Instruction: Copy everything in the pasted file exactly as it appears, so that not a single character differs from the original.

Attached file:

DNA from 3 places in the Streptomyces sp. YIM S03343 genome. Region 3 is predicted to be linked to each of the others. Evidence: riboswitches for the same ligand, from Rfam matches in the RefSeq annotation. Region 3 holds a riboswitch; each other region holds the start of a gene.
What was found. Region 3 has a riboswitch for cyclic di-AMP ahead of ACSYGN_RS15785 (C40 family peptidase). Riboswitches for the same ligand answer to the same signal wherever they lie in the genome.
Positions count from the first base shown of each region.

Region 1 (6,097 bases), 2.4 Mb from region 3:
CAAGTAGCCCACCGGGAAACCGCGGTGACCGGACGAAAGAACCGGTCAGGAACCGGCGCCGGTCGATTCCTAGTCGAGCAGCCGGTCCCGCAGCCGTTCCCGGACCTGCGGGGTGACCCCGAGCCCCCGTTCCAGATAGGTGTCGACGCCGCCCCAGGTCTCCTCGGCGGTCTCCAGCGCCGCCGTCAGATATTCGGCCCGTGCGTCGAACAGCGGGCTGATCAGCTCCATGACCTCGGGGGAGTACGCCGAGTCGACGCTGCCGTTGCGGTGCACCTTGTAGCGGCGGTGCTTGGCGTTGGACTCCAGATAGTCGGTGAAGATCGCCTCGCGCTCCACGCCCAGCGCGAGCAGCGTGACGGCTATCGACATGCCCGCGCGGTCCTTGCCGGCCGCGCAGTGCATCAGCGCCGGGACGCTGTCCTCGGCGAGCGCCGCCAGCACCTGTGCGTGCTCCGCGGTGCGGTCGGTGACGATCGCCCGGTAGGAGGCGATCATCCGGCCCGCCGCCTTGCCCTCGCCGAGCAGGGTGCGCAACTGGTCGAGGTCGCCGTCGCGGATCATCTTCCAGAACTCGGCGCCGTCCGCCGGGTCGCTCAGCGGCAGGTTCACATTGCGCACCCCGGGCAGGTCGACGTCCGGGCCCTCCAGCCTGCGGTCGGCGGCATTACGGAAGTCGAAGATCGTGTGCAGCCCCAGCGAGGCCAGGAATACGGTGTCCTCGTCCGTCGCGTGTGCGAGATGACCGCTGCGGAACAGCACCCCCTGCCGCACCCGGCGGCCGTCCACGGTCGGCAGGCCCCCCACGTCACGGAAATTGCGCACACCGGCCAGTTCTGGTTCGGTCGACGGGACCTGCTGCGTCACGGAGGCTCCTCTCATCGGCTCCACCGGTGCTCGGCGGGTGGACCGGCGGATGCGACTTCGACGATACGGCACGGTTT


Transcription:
DNA from 3 places in the Streptomyces sp. YIM S03343 genome. Region 3 is predicted to be linked to each of the others. Evidence: riboswitches for the same ligand, from Rfam matches in the RefSeq annotation. Region 3 holds a riboswitch; each other region holds the start of a gene.
What was found. Region 3 has a riboswitch for cyclic di-AMP ahead of ACSYGN_RS15785 (C40 family peptidase). Riboswitches for the same ligand answer to the same signal wherever they lie in the genome.
Positions count from the first base shown of each region.

Region 1 (6,097 bases), 2.4 Mb from region 3:
CAAGTAGCCCACCGGGAAACCGCGGTGACCGGACGAAAGAACCGGTCAGGAACCGGCGCCGGTCGATTCCTAGTCGAGCAGCCGGTCCCGCAGCCGTTCCCGGACCTGCGGGGTGACCCCGAGCCCCCGTTCCAGATAGGTGTCGACGCCGCCCCAGGTCTCCTCGGCGGTCTCCAGCGCCGCCGTCAGATATTCGGCCCGTGCGTCGAACAGCGGGCTGATCAGCTCCATGACCTCGGGGGAGTACGCCGAGTCGACGCTGCCGTTGCGGTGCACCTTGTAGCGGCGGTGCTTGGCGTTGGACTCCAGATAGTCGGTGAAGATCGCCTCGCGCTCCACGCCCAGCGCGAGCAGCGTGACGGCTATCGACATGCCCGCGCGGTCCTTGCCGGCCGCGCAGTGCATCAGCGCCGGGACGCTGTCCTCGGCGAGCGCCGCCAGCACCTGTGCGTGCTCCGCGGTGCGGTCGGTGACGATCGCCCGGTAGGAGGCGATCATCCGGCCCGCCGCCTTGCCCTCGCCGAGCAGGGTGCGCAACTGGTCGAGGTCGCCGTCGCGGATCATCTTCCAGAACTCGGCGCCGTCCGCCGGGTCGCTCAGCGGCAGGTTCACATTGCGCACCCCGGGCAGGTCGACGTCCGGGCCCTCCAGCCTGCGGTCGGCGGCATTACGGAAGTCGAAGATCGTGTGCAGCCCCAGCGAGGCCAGGAATACGGTGTCCTCGTCCGTCGCGTGTGCGAGATGACCGCTGCGGAACAGCACCCCCTGCCGCACCCGGCGGCCGTCCACGGTCGGCAGGCCCCCCACGTCACGGAAATTGCGCACACCGGCCAGTTCTGGTTCGGTCGACGGGACCTGCTGCGTCACGGAGGCTCCTCTCATCGGCTCCACCGGTGCTCGGCGGGTGGACCGGCGGATGCGACTTCGACGATACGGCACGGTTT